Even the headlong finale has bouts of relative quiescence; after the initial quick contrast between pp and ff, Rachmaninov lets up at Figure 16 for some restrained skipping before bursting back to the normal operating condition of hectoring. This interpolation of potentially air-filled relief recurs twice more before the rhythm piles hemiolas on its 6/8 pulse and the performers head for an emphatic home stretch. It could be exhilarating but the overwhelming sensation at the suite’s end was of relief.
Nevertheless, Almonte and Novacek showed excellent synchronicity and responsiveness in the extended Romance, especially in the long stretch from Figure 2 to the key-change at Figure 5 which saw the interpretation reach a peak of consistent mutual sympathy that recurred later on with an interchanging of elaborate right hand decorative material, the whole urging towards a powerful D flat/A flat outburst at the movement’s climax. This was a purple patch, lushly eloquent and delivered with a convincing amplitude of balanced timbres.
After interval, the program moved back into familiar Mimir mode with the Beethoven Op. 127 expounded by violinists Jun Iwasaki and Stephen Rose, DerHovsepian and Taylor. Does anybody else find that this is the most mentally exhausting of these late works? Yes, it follows the usual four-movement format, unlike most of the following constructs, but it raises mental sweat at every turn through its relentless tension, especially the demands on the first violinist, the onward drive that seems to stop and start – the Baroque flourish of the opening bars and their recurrence in medias res, for instance – and the juggernaut approach to texture that comes to a head in the finale.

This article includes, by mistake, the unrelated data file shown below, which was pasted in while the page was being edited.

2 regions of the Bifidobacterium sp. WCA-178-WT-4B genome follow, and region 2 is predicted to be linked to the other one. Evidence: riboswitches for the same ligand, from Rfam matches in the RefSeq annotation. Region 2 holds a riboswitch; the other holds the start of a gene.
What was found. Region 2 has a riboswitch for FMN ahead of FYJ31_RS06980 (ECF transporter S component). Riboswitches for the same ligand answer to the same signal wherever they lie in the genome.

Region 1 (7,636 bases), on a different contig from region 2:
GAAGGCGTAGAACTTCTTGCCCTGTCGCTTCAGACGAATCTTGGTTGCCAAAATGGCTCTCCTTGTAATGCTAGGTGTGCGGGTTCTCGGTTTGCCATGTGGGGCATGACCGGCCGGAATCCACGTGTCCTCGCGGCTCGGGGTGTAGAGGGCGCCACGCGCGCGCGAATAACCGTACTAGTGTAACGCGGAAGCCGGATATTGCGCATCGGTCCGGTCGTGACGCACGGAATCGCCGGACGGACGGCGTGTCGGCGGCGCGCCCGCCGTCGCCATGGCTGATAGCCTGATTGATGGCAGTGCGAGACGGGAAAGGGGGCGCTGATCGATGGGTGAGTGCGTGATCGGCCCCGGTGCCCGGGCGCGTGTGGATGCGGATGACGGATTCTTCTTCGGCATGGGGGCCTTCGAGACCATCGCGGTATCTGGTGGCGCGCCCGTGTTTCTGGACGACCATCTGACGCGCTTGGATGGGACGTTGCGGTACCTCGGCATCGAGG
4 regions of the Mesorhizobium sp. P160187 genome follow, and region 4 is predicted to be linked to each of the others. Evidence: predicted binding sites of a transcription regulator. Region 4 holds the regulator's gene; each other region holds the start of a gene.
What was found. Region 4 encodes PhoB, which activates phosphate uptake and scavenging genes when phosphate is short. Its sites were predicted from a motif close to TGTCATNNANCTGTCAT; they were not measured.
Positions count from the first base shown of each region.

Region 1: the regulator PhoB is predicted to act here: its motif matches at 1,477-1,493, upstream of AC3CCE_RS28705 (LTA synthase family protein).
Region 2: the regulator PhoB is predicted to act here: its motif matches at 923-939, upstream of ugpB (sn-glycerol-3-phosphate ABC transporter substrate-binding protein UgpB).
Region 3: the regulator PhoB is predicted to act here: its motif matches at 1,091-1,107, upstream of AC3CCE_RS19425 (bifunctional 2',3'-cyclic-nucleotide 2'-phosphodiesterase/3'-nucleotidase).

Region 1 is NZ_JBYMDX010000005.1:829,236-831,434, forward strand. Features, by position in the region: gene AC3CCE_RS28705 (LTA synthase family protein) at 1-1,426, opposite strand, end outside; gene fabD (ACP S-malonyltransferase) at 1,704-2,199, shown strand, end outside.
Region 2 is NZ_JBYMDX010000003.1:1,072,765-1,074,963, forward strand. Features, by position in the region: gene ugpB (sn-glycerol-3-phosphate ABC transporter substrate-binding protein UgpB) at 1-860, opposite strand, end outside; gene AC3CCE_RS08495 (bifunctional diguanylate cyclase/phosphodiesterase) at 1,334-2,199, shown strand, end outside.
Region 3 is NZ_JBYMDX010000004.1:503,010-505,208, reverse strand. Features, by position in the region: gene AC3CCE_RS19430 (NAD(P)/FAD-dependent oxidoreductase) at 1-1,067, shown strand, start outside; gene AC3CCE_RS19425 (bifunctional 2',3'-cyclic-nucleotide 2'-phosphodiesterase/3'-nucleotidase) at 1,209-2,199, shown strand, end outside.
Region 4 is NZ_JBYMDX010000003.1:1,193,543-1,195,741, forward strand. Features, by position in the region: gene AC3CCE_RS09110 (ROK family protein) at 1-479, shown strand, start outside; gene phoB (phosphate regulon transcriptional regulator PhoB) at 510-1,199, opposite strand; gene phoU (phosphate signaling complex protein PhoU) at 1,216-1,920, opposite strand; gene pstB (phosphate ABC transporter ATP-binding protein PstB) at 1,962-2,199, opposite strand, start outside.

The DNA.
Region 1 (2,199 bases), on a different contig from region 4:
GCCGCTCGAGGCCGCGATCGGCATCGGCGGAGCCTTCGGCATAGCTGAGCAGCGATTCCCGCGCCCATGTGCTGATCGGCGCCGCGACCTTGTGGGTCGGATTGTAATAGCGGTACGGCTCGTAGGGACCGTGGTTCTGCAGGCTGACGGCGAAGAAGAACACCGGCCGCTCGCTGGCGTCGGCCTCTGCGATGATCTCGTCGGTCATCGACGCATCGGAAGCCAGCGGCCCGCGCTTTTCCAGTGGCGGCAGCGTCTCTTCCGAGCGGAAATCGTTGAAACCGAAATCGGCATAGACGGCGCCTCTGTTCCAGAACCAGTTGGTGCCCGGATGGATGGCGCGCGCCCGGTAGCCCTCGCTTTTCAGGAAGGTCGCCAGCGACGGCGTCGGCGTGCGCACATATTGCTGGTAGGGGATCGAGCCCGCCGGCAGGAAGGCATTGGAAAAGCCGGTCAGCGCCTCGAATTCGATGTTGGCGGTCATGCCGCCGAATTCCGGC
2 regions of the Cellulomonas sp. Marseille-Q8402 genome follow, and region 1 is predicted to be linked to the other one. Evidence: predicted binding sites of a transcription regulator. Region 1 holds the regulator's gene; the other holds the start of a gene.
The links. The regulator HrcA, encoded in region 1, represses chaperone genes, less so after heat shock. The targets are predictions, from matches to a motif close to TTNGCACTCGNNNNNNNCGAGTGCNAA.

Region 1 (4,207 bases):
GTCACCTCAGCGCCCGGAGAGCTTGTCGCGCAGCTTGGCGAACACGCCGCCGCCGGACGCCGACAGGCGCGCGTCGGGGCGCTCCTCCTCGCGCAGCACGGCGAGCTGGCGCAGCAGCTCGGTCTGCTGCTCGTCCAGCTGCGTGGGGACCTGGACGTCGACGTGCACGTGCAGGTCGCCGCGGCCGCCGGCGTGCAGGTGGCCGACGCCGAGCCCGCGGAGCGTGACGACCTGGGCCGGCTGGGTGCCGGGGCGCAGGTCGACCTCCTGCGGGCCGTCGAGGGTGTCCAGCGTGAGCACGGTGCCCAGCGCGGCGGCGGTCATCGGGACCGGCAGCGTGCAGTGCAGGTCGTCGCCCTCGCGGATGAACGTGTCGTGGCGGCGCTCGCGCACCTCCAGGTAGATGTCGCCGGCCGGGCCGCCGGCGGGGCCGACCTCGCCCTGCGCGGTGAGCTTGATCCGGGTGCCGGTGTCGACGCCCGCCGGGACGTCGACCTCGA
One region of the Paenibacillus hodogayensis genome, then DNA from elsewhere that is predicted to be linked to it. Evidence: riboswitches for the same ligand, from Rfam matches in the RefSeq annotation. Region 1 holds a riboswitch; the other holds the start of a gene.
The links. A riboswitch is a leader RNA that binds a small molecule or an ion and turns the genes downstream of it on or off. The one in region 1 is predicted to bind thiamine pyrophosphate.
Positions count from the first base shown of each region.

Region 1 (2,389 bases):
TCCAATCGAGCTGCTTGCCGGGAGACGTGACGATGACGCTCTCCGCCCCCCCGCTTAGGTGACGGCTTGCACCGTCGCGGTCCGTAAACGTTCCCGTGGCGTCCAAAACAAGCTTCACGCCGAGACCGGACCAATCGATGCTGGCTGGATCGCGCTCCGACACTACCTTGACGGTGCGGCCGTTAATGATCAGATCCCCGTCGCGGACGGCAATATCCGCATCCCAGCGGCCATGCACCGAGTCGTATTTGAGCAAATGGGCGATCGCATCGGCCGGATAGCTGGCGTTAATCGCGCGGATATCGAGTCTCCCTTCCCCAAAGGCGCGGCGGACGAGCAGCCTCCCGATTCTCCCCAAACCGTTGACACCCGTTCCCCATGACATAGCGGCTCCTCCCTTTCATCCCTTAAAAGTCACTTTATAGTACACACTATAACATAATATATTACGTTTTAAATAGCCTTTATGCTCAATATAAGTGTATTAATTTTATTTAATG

This was a hard-fought engagement, each player stretched if none more so than Iwasaki, notably in the wrenching – and I don’t mean emotionally – Adagio where the first violin sets the running and, with precious few interludes, has no break; rather, the part is an exhaustion in the Andante central 20 bars before the key change to E Major. And the succeeding movements’ working-out becomes an intellectual onslaught as Beethoven launches into no-compromise mode, most noticeable in the finale where even the great performer-quartets are exercised to just negotiate the notes, caught up as we all are in an inventive maelstrom that stupefies by its single-mindedness.
No one can claim that this airing was flawless, although it held together rhythmically through all stages. The finicky among us could point to intonational flaws and an occasional tension-easing interpolated hiatus. But the players threw themselves into the score without reserve, giving of their best in a work that looks so sensible on paper while bringing it into sound presents a world of problems. In the best possible way, this experience showed those young players in attendance (and there were many more on this night than had been present for the first in this series two days before) that the task of interpreting a masterwork involves a dedication to hard work – and that process never stops.